Genetic adaptation of many human traits is likely highly polygenic, occurring at many loci in the genome rather than at a single locus like the example of human lactase gene. Human height is one such example. It is a classic polygenic trait and is known to be differentiated across Europe. Powered by successful genome-wide association studies that provided us with hundreds of known loci, we demonstrate a signature of widespread selection at height loci across Europe. Furthermore, in studying height in Sardinia, an isolated Southern European population, we identify two loci in which the derived alleles strongly decrease height in Sardinia, and are elevated in frequency in Sardinia compared to mainland Europe. For one of the loci, KCNQ1, we show a haplotypic signature consistent with the height-decreasing allele being selected. We also show that beyond the effects of these two loci, shorter height in general seems to be favored in Sardinia. Finally, I will describe an ongoing investigation of the population structure of Sardinia, its demographic history and relationship to ancient European farmers. I will then end with a hypothesis relating what we learned from population history to height variation around the globe.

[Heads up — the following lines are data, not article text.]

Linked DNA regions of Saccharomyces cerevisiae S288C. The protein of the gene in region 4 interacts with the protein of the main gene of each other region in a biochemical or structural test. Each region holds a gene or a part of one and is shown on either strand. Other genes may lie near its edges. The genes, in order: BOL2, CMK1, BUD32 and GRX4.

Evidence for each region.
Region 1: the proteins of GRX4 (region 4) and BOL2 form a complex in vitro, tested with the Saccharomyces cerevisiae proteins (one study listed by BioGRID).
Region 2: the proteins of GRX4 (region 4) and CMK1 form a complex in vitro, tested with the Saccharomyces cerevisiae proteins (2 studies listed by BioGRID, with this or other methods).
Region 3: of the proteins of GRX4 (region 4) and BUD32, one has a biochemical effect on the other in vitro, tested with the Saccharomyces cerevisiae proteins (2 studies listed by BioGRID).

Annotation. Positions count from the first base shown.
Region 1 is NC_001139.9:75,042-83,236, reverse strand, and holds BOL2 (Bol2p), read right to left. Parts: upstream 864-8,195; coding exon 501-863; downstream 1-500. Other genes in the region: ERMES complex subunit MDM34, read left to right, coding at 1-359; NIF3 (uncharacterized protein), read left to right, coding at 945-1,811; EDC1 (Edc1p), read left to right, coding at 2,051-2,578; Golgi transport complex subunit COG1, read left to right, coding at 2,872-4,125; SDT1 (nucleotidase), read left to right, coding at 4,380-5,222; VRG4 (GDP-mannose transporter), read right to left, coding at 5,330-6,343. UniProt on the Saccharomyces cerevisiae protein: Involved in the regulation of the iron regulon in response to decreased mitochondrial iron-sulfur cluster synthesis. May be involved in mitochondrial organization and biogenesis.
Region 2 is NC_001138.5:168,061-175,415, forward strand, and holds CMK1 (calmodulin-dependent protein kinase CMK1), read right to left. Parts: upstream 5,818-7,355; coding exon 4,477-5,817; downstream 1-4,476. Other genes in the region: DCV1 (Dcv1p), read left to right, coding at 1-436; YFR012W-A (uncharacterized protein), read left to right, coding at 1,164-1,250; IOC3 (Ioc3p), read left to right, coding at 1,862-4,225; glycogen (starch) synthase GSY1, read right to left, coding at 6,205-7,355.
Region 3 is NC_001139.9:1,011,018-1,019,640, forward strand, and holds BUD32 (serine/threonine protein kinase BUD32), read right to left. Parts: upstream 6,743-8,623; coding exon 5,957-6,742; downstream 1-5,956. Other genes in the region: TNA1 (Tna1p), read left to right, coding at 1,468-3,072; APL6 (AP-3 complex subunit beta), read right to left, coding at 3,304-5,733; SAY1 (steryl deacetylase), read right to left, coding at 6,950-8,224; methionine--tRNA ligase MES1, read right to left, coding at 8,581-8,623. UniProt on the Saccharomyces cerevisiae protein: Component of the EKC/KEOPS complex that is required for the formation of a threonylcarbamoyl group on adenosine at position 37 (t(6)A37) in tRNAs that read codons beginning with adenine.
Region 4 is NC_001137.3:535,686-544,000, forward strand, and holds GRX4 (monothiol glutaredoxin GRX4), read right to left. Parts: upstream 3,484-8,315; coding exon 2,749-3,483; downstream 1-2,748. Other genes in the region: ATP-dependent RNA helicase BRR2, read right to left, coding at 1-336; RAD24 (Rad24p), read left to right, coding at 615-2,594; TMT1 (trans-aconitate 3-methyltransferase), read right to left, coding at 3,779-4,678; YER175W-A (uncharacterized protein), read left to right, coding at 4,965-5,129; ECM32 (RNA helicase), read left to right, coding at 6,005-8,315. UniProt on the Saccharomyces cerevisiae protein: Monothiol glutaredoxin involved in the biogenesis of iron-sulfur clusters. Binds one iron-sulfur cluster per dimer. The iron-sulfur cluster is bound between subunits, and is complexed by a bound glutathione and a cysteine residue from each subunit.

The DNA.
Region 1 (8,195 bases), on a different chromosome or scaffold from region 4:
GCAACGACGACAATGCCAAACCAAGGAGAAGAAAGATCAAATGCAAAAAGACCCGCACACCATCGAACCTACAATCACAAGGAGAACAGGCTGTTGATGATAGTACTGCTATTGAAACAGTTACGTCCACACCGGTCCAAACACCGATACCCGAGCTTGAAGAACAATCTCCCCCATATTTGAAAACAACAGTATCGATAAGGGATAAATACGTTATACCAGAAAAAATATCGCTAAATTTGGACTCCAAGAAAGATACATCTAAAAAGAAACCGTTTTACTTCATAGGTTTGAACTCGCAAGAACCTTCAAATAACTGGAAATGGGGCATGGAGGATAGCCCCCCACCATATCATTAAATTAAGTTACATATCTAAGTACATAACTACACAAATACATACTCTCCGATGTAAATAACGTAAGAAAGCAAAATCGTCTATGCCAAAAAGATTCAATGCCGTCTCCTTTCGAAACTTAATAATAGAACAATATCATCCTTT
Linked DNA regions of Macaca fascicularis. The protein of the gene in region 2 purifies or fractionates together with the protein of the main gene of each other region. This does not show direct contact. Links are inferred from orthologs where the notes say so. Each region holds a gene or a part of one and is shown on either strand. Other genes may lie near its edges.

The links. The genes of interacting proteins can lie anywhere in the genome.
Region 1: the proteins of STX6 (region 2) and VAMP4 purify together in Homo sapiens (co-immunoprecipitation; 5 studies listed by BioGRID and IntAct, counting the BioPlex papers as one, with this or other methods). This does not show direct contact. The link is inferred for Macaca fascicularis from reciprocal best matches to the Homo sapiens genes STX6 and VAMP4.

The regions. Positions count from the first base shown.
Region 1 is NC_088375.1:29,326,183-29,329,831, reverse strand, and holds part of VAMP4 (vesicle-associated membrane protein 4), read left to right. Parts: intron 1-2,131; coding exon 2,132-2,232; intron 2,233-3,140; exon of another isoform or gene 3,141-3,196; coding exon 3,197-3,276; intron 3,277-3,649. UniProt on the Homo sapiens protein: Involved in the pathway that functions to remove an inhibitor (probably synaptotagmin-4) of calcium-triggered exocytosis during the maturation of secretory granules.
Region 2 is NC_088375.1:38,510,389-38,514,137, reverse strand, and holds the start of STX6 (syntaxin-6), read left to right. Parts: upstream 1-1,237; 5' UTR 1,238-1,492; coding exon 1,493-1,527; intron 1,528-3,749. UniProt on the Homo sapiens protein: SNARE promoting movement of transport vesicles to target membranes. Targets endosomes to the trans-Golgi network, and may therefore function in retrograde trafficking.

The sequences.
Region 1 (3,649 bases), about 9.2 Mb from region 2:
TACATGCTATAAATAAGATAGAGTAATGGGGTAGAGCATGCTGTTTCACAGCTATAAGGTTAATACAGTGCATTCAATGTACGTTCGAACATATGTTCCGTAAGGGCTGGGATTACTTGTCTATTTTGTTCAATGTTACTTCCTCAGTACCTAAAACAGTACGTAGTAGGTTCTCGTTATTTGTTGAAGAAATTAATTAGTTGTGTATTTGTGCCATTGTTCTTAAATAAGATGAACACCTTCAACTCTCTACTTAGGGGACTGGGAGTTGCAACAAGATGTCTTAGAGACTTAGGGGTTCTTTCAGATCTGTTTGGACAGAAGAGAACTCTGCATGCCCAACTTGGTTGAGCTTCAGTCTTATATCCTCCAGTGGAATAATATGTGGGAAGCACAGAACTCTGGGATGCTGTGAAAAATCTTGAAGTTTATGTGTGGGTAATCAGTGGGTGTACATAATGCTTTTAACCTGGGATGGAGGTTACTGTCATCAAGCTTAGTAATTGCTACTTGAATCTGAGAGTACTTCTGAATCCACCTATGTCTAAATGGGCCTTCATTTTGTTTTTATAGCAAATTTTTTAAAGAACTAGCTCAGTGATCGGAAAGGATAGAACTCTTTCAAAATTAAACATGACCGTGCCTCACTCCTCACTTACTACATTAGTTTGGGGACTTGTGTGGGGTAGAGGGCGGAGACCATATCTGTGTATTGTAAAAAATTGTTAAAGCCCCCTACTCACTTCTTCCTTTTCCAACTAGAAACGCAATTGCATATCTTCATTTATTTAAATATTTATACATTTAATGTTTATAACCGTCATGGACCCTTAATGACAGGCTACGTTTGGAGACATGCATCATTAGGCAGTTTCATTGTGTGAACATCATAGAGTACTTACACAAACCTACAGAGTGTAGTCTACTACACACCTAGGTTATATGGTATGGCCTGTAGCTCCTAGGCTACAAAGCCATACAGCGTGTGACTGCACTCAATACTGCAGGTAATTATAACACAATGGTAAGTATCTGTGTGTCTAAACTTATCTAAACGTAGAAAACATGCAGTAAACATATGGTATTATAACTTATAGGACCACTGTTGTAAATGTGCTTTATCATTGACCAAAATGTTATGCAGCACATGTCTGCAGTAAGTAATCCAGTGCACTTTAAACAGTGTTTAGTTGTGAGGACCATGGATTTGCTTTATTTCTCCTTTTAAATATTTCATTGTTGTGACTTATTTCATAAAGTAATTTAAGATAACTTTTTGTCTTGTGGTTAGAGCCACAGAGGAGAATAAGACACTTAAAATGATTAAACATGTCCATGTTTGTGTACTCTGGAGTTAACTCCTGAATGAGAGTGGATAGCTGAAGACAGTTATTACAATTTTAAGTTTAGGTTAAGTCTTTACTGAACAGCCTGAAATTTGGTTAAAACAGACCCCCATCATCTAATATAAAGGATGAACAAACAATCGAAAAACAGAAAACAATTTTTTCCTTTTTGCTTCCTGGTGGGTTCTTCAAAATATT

Speaker: Prof. Xiaofeng Zhu, Case Western Reserve University

Time: 9:30-11:00 A.M., July 28, 2015

Place: Room 300

Title: Genome-Wide Survey in African Americans Demonstrates Epistasis of Fitness in the Human Genome